Wednesday, April 09, 2008

food riots escalate in Haiti

Rioters in the Haitian capital Port-au-Prince attempted to storm the presidential palace yesterday demanding the resignation of President Rene Preval. UN peacekeepers drove them off the palace grounds using rubber bullets and tear gas. The palace attack was the latest escalation in violence that has been growing across Haiti for over a week with rioters are angry over rising food prices. In Port-au-Prince, they left a trail of destruction across the city smashing windows, setting fire to buildings and blocking streets with concrete barricades and burnt out cars.

The protesters tried to break into the presidential palace by charging its chain gates with a rolling dumpster truck. They were foiled by Brazilian UN troops arriving in jeeps and assault vehicles. Preval was in the palace at the time of the attack but has made no public statement as yet. Preval is a former ally of ousted President Jean-Bertrand Aristide and took over from him as president in 1994. He was replaced by Aristide again in 2001 until the 2004 coup that brought an end to that regime. Preval was elected leader again in 20006 but has been helpless to end Haiti’s unending crisis.

As well as the removal of the Washington-backed Preval, the protesters also want to the end the 9,000 strong UN mission MINUSTAH (UN Stabilisation Mission in Haiti). The force has been in place since the 2004 rebellion that led to the downfall of Aristide. It has a mandate not only to stabilise the environment but also to assist with instituting a political process and promote human rights. The force was initially popular as it aimed to curb the power of Haiti’s armed gangs. However many Haitians want the force removed after incidents where children were caught in the crossfire.

The current series of riots started in the southern port city of Les Cayes last week where 5,000 protesters shut down the city and tried to burn down a UN compound. Five people died in the violence there. Demonstrations against the high cost of living quickly spread to other cities. Hundreds protested on 3 April in Haiti’s fourth largest city Gonaives on the northwest coast. Protests there were largely peaceful, but UN workers were evacuated to a police base, and five people were injured with rocks as protesters tired to force a school's administration to let the students join the demonstrations.

The violence finally reached the capital on Monday. UN envoy to Haiti, Hedi Annabi, said international efforts to stabilise Haiti was becoming “extremely fragile” due to the country’s soaring food prices and declining living standards. He called for urgent food aid, and said 80 percent of Haiti's 8.5 million people live on less than $2 a day. These people, he said, were seriously affected by the global increase in prices for basic food items. "I think there is a need for urgent assistance to alleviate the suffering of the population," he added. "At the same time, we need to remain vigilant and respond robustly so that we do not allow these demonstrations to be exploited by people with political motivations.”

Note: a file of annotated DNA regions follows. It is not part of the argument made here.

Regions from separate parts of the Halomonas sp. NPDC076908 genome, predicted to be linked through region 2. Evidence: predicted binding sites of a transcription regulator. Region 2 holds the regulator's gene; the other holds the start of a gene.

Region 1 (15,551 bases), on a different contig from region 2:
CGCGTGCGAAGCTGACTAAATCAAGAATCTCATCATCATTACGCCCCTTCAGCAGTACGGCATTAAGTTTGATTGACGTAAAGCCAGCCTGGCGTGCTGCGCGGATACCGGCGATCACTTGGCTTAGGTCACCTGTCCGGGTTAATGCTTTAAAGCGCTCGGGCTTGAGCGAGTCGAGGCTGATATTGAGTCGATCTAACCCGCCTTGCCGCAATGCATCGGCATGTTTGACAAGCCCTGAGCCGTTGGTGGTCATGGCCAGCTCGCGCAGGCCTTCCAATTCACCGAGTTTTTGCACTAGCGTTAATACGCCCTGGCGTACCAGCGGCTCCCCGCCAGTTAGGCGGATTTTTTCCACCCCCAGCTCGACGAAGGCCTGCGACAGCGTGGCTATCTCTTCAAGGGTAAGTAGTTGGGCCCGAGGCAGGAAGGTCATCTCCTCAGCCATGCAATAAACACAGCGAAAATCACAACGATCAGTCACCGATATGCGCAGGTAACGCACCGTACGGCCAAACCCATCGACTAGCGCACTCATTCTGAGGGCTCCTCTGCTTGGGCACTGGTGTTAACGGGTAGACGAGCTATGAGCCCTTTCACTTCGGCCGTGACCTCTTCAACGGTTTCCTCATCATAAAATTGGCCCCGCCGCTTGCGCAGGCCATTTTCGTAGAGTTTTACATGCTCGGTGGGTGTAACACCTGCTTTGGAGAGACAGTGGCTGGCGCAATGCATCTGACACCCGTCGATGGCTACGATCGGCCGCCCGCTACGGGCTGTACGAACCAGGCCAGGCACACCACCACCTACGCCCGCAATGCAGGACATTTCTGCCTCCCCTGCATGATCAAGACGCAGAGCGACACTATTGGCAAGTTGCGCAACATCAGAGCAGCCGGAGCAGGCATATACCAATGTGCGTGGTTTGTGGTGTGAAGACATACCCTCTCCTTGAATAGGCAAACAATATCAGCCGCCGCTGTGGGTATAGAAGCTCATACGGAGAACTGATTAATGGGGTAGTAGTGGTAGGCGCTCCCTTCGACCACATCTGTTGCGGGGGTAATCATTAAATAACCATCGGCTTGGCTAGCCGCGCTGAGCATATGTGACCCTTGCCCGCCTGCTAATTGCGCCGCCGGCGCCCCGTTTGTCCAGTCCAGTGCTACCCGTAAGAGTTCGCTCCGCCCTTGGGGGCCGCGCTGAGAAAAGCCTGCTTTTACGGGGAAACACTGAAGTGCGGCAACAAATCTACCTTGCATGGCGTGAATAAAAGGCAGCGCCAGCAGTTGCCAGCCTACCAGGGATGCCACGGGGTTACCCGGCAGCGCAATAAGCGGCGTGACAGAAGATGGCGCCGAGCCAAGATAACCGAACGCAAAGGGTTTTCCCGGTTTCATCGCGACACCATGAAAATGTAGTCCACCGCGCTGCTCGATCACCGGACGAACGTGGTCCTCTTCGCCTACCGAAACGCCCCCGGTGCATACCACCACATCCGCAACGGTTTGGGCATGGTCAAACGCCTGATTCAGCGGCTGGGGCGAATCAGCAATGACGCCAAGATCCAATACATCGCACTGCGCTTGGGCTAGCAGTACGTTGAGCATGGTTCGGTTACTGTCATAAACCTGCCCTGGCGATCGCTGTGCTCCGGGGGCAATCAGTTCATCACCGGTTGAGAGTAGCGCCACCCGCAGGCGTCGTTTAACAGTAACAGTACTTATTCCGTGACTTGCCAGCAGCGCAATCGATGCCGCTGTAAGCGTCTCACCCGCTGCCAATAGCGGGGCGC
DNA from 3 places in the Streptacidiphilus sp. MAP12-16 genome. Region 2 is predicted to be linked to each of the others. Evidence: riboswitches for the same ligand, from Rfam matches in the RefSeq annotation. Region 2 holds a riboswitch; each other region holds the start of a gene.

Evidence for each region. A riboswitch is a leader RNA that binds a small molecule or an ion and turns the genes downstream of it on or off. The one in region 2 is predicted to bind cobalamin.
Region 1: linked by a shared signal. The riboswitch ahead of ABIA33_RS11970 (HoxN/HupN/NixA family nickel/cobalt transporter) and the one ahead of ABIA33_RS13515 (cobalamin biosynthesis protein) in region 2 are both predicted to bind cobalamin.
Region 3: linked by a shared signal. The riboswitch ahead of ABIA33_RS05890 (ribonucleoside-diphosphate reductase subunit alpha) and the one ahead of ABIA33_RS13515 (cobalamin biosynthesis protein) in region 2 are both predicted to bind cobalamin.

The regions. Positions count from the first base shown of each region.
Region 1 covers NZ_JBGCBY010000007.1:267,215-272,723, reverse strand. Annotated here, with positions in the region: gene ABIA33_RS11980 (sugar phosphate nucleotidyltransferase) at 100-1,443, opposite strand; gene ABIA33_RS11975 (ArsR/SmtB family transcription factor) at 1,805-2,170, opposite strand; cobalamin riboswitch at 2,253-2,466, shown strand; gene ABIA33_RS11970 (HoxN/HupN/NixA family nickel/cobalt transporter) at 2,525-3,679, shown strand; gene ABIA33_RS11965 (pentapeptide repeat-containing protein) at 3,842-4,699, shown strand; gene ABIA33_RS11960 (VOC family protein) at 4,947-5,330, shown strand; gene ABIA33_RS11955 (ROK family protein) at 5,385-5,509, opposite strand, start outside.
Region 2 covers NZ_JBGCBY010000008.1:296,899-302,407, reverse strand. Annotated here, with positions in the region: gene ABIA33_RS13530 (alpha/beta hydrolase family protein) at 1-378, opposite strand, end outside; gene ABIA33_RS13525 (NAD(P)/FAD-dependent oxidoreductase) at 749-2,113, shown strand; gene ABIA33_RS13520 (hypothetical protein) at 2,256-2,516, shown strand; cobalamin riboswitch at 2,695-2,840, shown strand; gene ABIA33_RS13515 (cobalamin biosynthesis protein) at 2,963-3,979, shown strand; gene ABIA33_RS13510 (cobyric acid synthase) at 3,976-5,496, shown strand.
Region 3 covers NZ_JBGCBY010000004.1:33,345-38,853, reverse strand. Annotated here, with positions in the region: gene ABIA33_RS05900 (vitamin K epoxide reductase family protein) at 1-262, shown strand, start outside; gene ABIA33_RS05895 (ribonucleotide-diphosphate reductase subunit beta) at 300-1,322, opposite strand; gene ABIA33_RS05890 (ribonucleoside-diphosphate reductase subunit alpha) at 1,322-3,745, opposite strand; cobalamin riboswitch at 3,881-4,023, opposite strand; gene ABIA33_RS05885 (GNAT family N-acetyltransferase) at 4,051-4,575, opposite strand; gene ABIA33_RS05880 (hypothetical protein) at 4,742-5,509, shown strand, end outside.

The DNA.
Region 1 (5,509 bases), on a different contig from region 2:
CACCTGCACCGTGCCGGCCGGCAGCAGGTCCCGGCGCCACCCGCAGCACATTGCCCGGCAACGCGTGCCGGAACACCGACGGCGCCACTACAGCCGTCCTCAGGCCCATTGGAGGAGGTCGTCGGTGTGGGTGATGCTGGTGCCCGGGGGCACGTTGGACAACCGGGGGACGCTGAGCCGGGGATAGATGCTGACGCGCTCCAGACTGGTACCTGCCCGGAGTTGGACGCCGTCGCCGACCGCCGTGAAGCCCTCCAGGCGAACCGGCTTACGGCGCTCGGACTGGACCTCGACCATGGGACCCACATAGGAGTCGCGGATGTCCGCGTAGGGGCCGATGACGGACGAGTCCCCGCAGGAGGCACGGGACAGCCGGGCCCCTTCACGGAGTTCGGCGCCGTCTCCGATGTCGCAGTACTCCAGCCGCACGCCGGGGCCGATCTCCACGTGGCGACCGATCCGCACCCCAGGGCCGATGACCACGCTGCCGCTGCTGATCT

Haiti is the Western Hemisphere's poorest nation. 80 per cent of the country’s adults are unemployed. Barely one in five Haitians over 15 can read and write. There are few paved roads, an inadequate supply of drinkable water, minimal utilities, and depleted forests. Almost all its food is imported and the price of beans, fruit, rice, and condensed milk has gone up 50 percent in the past year, while the price of pasta has doubled. Many Haitians have taken to eating cookies made of dirt, vegetable oil and salt.

In stark contrast to the country’s widespread abject poverty is Haiti’s small elite. This consists of no more than several thousand families who are extremely wealthy, including many millionaires among their number. The country's wealthy are clustered around the cooler mountainside suburb of PĂ©tionville, where French restaurants and luxury car concessions cater to expensive tastes. Education and medical services are entirely private, and the children of the elite tend to be educated abroad, either in Paris or the US.

This is very conspicuous consumption in one of the three countries of the world with the highest daily caloric deficit per person (460 kcal/day below the daily requirement of 2100 kcal/day). To address this deficiency the World Food Programme (WFP) are appealing to the international community for urgent funds to support its operations in Haiti. Last month, WFP appealed to donors for an additional US$500 million to respond to dramatic increases in global food and fuel prices. WFP Executive Director Josette Sheeran said what is happening in Haiti is repeated across the world “Rising prices that mean less food for the hungry,” she said. “A new face of hunger is emerging: even where food is available on the shelves, there are now more and more people who simply cannot afford it.”

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